My youngest graduated from high school last Saturday. It was a celebration of the beginning of his voyage as an adult, growing in independence and responsibility. We hosted a party for his friends, as well as ours, as is the local custom. As expected, many mentioned that we are entering the “empty nest” stage of life and wondered how we were going to adapt. Others interjected with the cry, “I wish ours would empty! (Enter child’s name) moved back after (enter college name) and we cannot get him/her to leave. We want our life back!” I have no doubt that you know one acquaintance that could be either a parent, saying the above, or the child it describes. How can we, as parents, help young people prepare? Or, if we’re young, what can we do to spread our wings and leave the comfort of our parents’ nest?
- Financial independence is a process that begins when the child is young. Rear your children with a sense of independence and self-sufficiency. Have them take a course in personal finance. Involve them in family discussions about money. Empower them to make good decisions.
- Help them establish a credit rating. They need one to sign a lease, contracts with utility companies, and others. Current credit legislation requires parents to co-sign on a credit card, if your child is less than 21 years old. Yes, you will be responsible for their charges, if they do not pay. Moreover, the card cannot be switched to solely the student’s name when they turn 21. They have to apply for their own credit card and the cosigned card needs to be canceled. An alternative is to apply for a college card, using summer or school earnings as evidence of capacity. Finally, have the student authorized as a user of the parents’ card, stipulating they pay their charges. These all help create a credit score.
- Set a deadline for how long they can be on your insurance policies. Health care legislation now allows coverage on the child, through their parents’ policy, until the age of 26. Most automobile policies require the child to be enrolled in school to continue on their parents’ policy. Set a goal for their independence.
- The same goes for cell-phones, except there is no age limit. The parents, therefore, must set a point in time when their beneficence ends. Encourage your child to share a plan with roommates or friends to reduce costs, in order to help the transition.
- Reduce the advantages of your child remaining at home. It may seem harsh to ask them to pay rent, utilities, or part of the food bill. It may be difficult to get them to take on the responsibilities of home; such as cooking, cleaning, and maintenance. Yet, if you have to push them out of the nest, you must. Make sure you live your lives and stop centering your lives on your adult children.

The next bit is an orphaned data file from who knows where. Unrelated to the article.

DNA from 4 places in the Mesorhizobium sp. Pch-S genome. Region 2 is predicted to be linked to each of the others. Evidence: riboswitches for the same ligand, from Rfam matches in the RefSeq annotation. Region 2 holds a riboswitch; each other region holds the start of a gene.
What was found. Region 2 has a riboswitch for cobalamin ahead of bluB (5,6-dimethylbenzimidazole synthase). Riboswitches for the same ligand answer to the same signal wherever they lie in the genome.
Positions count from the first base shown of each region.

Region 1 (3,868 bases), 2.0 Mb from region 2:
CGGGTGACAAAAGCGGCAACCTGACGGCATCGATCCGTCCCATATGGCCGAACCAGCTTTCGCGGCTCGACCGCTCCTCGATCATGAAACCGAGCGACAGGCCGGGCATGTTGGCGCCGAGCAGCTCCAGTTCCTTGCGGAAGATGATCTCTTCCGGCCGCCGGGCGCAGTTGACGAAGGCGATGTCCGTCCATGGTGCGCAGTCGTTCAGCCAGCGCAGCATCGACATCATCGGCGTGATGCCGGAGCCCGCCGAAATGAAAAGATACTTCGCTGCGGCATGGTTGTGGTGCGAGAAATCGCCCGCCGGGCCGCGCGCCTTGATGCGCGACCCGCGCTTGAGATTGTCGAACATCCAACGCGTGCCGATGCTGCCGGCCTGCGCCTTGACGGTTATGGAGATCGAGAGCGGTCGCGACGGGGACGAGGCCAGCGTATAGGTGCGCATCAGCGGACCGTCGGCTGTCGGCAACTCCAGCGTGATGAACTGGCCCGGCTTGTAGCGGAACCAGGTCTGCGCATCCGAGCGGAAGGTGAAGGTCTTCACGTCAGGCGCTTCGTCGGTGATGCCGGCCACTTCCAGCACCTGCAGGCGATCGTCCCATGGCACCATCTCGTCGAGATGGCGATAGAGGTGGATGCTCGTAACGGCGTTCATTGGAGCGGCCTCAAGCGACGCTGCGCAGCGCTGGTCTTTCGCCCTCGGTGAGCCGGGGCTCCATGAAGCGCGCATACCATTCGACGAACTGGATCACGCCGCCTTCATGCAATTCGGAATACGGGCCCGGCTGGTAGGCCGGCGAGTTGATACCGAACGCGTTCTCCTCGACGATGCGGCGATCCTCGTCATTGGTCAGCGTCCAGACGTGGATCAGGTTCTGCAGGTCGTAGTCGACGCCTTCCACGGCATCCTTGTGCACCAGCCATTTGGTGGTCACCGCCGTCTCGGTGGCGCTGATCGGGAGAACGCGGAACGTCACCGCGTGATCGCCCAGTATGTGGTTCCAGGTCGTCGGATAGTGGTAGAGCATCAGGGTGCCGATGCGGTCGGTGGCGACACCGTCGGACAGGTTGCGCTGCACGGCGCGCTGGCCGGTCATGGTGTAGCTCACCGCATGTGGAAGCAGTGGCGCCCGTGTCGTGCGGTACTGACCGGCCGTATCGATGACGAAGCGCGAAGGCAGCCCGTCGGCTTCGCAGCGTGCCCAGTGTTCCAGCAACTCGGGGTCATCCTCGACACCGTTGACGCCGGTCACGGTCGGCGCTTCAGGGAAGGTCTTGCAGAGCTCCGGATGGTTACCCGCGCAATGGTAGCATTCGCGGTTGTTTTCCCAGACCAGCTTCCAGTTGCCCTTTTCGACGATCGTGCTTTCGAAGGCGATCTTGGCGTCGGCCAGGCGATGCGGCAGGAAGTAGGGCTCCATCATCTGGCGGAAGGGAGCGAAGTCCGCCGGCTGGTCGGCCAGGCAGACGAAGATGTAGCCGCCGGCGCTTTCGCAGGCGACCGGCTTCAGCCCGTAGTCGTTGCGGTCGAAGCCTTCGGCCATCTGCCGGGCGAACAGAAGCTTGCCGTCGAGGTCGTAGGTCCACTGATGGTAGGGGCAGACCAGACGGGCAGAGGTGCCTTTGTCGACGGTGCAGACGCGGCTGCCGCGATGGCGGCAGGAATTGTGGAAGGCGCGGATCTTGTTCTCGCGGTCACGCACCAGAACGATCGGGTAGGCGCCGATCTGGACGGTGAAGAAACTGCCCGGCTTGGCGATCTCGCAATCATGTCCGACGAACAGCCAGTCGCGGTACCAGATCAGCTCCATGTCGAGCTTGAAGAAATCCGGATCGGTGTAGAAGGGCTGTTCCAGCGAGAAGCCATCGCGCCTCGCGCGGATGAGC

- For gifts, purchase productive durables for them; toasters, microwaves, coffee makers, knife sets, dishes, and other items required to set up a residence. They’ll get the hint, while a barrier is removed.
- Get a job. Get a job. Get a job. Write your resume and share it, in order to improve it. Target your resume toward each job opportunity.
- Do internships in your field, in order to establish a professional identity. Ask the members of your university faculty if there is a course you can enroll in for credit. They may have a list of internship providers that can speed you on your quest.
- Purchase renter’s insurance, if your property and liability loss exposures are not covered under your parents’ homeowners’ policy. This will help establish your credit.
- Establish a budget and a personal net-worth statement to demonstrate the business-like management of your life and to motivate taking control of your life. Being able to demonstrate your business-like character is important when you apply for credit.
- If you are not living on your own, begin saving two- to three-months rent payments. This will provide the liquidity needed to pay your damage deposit, as well as your first and last month’s rent payments.
- Choose your roommates carefully, while making sure you are a quality roommate. The inability for roommates to adequately address financial issues, stemming from a myriad of causes, can create a negative financial situation that is a potential blemish on your record.
- Make sure you learn how to prepare meals, to reduce the costs of living on your own. Eating out is nice, yet it is an expensive way to obtain calories, especially the calories we drink.
- Learn where and how to shop. It may not be where you are accustomed to seeing your parents shop. Check out vintage clothing shops and thrift stores, particularly in well-to-do towns. Use coupons to save money on the things you typically purchase.
In closing, I know that children often need a place to transition between life’s chapters and parents will continue as the residence of choice. Regardless, parents’ sights should be set on creating a generation who have a life of financial success, thus enabling the parents to have a chance to live theirs.